In some cases there is no need for liquidity and this is not the primary purpose of the listing. These are referred to as technical listings.

Why would anyone bother with a technical listing?

With respect to a debt listing this will be to take advantage of the Eurobond exemption. This allows a company owning the debt of another company to set off the interest paid in respect of that debt as a tax-deductible interest payment. The practice was covered extensively by the Independent newspaper in the autumn of 2013, with a series of articles aimed at exposing companies which appeared to be legally avoiding tax in this way.

In the case of debt listings and debt structures, there has also been a recent drive for them to be listed by investors wishing to hold the security in their ISA, and for this to happen, that security is required to be listed on a recognised exchange such as the CISE.

What does it cost to list a security on either exchange?

Fees for listing a security are extremely competitive, irrespective of the exchange, but vary depending upon the type of security being listed. Our fees as listing sponsor also vary depending upon the complexity of the listing. Expect the upfront fees of a listing to be between GBP10,000 and GBP20,000, including sponsor fees and exchange listing fees. Annual fees are also extremely competitive. Issuers can expect to pay between GBP5,000 and GBP20,000 per annum to cover listing sponsor and the exchange fees in most circumstances.

The CISE has flat rate fees that are not based on market capitalisation, making them very easy to account and budget for as you can easily calculate the fees due over the life of a listing.

From a listing sponsor’s perspective the work levels are driven by the volumes of announcements and changes to the listing which can include issues of further shares, additional classes of shares, share buy backs, trading in shares by directors of the fund or company, dividend announcements and the publication of net asset valuations (which can be up to daily in frequency).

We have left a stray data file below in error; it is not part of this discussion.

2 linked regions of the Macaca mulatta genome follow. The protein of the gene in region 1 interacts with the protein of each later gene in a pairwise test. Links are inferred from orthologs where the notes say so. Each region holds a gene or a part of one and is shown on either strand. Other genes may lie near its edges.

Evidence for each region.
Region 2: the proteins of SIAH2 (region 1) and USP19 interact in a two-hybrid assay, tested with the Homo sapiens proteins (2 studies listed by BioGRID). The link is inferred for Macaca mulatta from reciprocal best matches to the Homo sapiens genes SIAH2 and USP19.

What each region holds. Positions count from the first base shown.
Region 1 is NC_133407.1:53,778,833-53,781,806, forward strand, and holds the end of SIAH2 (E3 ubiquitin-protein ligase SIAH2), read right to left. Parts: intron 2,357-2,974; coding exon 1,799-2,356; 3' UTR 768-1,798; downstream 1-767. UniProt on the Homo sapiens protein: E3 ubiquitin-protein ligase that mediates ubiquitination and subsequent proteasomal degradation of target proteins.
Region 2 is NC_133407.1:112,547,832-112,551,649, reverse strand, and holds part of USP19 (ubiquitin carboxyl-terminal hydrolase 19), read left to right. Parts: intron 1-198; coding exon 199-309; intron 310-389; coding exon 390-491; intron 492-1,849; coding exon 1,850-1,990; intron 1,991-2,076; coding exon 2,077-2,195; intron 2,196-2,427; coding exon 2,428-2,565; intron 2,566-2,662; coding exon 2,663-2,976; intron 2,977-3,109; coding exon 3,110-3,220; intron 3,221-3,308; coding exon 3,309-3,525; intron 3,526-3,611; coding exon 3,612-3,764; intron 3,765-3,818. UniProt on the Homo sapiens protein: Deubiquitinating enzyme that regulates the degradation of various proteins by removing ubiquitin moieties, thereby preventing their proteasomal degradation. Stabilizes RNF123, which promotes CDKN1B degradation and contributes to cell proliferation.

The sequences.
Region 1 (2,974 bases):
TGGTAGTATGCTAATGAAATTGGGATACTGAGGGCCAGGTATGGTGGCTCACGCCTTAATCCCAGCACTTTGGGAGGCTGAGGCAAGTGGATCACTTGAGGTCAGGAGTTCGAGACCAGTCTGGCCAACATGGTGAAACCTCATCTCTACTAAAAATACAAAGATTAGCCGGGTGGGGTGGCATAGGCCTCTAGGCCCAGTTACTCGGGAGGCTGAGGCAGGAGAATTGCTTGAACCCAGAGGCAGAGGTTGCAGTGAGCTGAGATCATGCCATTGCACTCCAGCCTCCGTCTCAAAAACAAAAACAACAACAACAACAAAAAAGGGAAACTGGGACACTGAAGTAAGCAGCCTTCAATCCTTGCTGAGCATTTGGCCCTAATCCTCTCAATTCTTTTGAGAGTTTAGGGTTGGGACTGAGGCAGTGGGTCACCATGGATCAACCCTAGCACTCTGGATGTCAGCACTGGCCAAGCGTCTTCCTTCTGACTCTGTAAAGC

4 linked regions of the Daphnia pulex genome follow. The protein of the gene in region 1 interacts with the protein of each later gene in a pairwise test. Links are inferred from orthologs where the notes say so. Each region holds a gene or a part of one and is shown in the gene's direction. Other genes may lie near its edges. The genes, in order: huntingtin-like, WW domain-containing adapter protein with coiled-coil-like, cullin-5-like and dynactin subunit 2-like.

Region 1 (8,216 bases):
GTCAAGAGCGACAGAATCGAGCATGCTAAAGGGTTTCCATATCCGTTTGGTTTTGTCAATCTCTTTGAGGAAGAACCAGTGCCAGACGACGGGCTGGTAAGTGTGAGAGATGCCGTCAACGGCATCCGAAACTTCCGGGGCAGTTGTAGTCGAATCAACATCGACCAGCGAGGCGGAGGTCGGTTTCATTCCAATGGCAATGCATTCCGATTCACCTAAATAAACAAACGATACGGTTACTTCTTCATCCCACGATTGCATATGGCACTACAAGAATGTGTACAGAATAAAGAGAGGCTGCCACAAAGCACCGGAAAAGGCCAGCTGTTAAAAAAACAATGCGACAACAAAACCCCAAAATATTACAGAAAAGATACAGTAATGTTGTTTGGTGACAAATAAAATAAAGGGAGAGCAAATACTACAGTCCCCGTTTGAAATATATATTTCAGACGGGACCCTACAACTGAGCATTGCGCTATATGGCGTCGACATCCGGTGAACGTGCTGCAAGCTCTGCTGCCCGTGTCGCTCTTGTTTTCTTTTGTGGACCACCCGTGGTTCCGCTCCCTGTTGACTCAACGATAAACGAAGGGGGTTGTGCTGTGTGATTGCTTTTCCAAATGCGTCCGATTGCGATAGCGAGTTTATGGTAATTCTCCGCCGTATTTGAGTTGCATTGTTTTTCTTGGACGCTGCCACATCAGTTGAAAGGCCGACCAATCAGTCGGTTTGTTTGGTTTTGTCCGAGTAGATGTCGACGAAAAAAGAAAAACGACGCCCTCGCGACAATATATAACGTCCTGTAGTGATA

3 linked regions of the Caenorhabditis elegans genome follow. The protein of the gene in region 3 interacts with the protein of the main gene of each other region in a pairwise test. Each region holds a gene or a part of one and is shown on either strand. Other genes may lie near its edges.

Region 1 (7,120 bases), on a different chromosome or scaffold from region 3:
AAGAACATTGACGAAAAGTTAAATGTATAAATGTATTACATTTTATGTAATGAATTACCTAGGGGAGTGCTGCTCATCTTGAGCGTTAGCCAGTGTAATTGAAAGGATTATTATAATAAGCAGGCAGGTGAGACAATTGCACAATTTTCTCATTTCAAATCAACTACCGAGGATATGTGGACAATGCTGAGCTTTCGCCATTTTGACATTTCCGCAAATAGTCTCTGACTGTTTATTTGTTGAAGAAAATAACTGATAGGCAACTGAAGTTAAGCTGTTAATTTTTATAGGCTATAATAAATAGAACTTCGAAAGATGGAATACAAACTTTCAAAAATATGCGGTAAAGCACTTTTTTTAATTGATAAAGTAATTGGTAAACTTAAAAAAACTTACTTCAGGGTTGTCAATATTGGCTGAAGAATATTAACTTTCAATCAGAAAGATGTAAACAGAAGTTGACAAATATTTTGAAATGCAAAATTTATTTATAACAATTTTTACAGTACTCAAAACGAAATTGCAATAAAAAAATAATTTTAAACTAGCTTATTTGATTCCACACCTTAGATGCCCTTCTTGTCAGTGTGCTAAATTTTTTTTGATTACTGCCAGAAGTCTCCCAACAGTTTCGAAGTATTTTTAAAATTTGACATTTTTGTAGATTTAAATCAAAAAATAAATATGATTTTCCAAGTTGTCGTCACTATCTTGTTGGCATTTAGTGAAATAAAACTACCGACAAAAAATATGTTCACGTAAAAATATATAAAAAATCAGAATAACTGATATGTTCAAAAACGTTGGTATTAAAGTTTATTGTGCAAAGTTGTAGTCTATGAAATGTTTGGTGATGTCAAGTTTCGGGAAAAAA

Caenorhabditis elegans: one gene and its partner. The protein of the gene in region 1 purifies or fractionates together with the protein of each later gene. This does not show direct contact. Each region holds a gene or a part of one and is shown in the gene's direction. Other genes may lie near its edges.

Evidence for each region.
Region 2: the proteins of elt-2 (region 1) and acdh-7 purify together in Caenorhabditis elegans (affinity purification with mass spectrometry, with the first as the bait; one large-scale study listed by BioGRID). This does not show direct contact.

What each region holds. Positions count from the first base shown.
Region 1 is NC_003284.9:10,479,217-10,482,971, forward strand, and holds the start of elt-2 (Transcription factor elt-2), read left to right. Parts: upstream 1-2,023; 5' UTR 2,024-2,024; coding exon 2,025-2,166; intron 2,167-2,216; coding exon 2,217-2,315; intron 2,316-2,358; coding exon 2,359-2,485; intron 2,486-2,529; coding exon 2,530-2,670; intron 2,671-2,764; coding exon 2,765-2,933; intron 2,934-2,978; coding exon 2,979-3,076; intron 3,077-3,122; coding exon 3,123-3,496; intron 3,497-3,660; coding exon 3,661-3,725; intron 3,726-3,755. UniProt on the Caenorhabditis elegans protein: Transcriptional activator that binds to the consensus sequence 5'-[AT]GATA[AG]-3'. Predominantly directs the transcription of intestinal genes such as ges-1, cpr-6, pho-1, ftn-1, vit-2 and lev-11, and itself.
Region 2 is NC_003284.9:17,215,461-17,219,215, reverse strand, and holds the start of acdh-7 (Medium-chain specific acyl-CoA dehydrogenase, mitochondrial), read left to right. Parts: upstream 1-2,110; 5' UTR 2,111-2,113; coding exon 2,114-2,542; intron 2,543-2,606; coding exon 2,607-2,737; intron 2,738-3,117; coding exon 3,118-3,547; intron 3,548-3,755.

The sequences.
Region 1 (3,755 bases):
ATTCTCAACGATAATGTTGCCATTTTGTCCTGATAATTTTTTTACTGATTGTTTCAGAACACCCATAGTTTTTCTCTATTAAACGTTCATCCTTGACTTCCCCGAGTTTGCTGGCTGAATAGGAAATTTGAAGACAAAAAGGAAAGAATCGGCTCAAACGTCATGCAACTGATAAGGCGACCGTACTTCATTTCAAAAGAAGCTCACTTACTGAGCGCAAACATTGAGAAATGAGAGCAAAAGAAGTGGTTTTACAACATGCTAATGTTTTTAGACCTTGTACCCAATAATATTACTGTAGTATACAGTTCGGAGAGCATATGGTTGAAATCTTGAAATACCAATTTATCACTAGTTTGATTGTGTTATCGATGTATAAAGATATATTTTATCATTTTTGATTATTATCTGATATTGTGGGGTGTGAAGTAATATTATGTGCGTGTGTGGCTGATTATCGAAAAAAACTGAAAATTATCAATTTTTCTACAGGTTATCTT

What are the requirements to achieve an offshore listing – preliminary due diligence and continuing obligations?

It is a pretty straightforward process. Due diligence is required for all clients and we as sponsor need to review the documents and provide guidance with respect to whether the security can be listed.

The CISE, in obtaining its international recognitions, have in place prescribed minimum listing requirements which must be met, along with suitable and robust continuing obligations regimes to ensure transparency and make sure that market data and information is available to investors and the public. Its listing rules are similar in composition and requirements to the old LSE Yellow Book.

What do you get for your money?

Listing a security can assist with the marketability of that security. The listing rules need to be followed and announcements made which will give investors additional comfort that they have access to pertinent information.

Potential investors can find information about the security through the fact that this information is published on a public website increasing levels of transparency, which is a greater and greater requirement by investors in today’s markets.

Listing on an offshore exchange can be regarded as a cost-effective forerunner of an onshore listing. The CISE provides cost-effective listings on a recognised exchange

Joe Truelove is Head of Fund Services at Carey Group.

An original version of this article was published in Business Brief, January 2015.